Chip Aids Design Of Wireless VoIP Applications

Designed for wireless voice over Internet Protocol (VoIP) applications, the AT76C901 integrated circuit (IC) from Atmel Corporation (San Jose, CA) is a single chip capable of running VoIP software, firmware for IEEE 802.11b wireless local area networks (WLANs), and voice compression/decompression. The highly integrated chip consists of an ARM7TDMI RISC processor for running VoIP protocol stacks and two subsystems: one has an ARM7 processor and 802.11b media access controller (MAC) and the other has an OakDSPCore digital-signal-processing (DSP) core and integrated voice codec. The OakDSPCore performs voice compression and decompression according to International Telecommunications Union (ITU) standards such as G.711, G.732.1, and G.729ab. The integrated chip requires only SDRAM, flash memory, liquid-crystal display (LCD), keypad, battery, 802.11b baseband processor, and RF front end to create an entire wireless VoIP telephone handset.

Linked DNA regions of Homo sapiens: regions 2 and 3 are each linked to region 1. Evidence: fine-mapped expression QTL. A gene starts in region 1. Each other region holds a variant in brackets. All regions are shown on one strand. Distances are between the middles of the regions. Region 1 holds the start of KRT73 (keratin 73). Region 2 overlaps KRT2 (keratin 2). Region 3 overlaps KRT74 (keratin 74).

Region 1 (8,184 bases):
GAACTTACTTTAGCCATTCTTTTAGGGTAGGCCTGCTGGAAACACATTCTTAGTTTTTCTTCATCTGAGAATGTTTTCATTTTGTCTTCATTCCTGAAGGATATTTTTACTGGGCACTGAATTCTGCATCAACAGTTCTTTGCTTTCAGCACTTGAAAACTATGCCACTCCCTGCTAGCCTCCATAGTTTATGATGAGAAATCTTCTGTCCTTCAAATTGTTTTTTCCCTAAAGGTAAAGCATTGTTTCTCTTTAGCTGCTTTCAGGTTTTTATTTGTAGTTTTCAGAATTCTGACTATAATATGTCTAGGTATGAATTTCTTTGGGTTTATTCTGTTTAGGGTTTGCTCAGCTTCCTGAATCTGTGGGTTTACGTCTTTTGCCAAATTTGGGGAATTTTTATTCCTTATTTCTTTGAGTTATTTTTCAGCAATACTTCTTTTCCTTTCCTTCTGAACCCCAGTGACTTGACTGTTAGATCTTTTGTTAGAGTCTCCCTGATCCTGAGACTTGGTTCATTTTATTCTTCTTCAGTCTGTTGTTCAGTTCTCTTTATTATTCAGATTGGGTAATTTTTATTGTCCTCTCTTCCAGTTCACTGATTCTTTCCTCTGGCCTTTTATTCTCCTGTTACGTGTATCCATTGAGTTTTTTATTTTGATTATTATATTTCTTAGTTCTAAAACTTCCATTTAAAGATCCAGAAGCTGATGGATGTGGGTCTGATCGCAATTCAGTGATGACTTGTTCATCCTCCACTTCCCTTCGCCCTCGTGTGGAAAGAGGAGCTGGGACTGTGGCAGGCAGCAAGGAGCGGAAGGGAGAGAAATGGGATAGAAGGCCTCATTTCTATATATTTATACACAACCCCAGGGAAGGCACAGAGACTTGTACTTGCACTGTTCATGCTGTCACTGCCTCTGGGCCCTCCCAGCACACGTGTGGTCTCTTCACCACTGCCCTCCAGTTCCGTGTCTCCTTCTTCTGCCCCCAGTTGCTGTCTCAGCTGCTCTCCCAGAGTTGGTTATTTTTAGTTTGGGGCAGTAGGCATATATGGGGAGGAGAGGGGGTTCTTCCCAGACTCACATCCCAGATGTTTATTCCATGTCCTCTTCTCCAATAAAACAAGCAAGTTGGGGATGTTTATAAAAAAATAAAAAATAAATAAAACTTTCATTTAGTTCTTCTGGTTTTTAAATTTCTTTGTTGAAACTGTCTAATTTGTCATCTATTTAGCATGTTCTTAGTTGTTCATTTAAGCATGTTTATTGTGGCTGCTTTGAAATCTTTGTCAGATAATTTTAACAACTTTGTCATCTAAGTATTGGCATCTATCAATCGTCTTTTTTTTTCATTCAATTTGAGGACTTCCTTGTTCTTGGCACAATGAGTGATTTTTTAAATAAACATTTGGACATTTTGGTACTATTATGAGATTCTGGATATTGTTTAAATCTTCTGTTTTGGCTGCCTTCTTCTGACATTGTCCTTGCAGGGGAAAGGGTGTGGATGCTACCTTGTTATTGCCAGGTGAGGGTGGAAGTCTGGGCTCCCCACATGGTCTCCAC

According to George Zapantes, VoIP Project Leader for Atmel's Multimedia and Communications Product Group, "with the WLAN market growing as quickly as it is, this device as a wireless VoIP phone allows business enterprises the ability to leverage their WLAN infrastructures in order to lower their long-distance phone charges. Additionally, as the number of hotspots continues to grow, VoIP phone services could also become available at these sites." The company offers a complete reference design kit (the model AT76C901-DK) based on the model RF3000 baseband processor, RF2958 single-chip transceiver, and RF5117 power amplifier from RF Micro Devices (Greensboro, NC). The kit includes complete schematic diagrams, Gerber layout files, bill of materials, and software.

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